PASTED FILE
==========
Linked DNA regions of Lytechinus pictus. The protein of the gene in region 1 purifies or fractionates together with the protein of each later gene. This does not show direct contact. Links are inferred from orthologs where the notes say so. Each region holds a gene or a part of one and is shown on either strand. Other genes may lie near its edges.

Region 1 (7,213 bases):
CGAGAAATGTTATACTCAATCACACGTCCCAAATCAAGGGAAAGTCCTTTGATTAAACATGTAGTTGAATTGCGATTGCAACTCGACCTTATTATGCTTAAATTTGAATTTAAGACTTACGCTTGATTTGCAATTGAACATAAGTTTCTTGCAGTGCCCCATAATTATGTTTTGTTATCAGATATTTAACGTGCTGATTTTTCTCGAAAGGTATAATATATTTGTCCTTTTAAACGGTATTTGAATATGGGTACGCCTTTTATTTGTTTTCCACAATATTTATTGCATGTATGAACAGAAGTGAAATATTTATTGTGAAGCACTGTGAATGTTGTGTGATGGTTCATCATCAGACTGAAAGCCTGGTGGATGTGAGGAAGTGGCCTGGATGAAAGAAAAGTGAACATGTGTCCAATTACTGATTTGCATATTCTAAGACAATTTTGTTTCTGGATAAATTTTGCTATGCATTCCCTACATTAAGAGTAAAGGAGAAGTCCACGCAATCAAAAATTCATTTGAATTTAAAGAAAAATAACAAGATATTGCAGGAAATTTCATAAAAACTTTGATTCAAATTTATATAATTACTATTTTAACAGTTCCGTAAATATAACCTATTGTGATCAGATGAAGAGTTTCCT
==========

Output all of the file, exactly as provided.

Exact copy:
Linked DNA regions of Lytechinus pictus. The protein of the gene in region 1 purifies or fractionates together with the protein of each later gene. This does not show direct contact. Links are inferred from orthologs where the notes say so. Each region holds a gene or a part of one and is shown on either strand. Other genes may lie near its edges.

Region 1 (7,213 bases):
CGAGAAATGTTATACTCAATCACACGTCCCAAATCAAGGGAAAGTCCTTTGATTAAACATGTAGTTGAATTGCGATTGCAACTCGACCTTATTATGCTTAAATTTGAATTTAAGACTTACGCTTGATTTGCAATTGAACATAAGTTTCTTGCAGTGCCCCATAATTATGTTTTGTTATCAGATATTTAACGTGCTGATTTTTCTCGAAAGGTATAATATATTTGTCCTTTTAAACGGTATTTGAATATGGGTACGCCTTTTATTTGTTTTCCACAATATTTATTGCATGTATGAACAGAAGTGAAATATTTATTGTGAAGCACTGTGAATGTTGTGTGATGGTTCATCATCAGACTGAAAGCCTGGTGGATGTGAGGAAGTGGCCTGGATGAAAGAAAAGTGAACATGTGTCCAATTACTGATTTGCATATTCTAAGACAATTTTGTTTCTGGATAAATTTTGCTATGCATTCCCTACATTAAGAGTAAAGGAGAAGTCCACGCAATCAAAAATTCATTTGAATTTAAAGAAAAATAACAAGATATTGCAGGAAATTTCATAAAAACTTTGATTCAAATTTATATAATTACTATTTTAACAGTTCCGTAAATATAACCTATTGTGATCAGATGAAGAGTTTCCT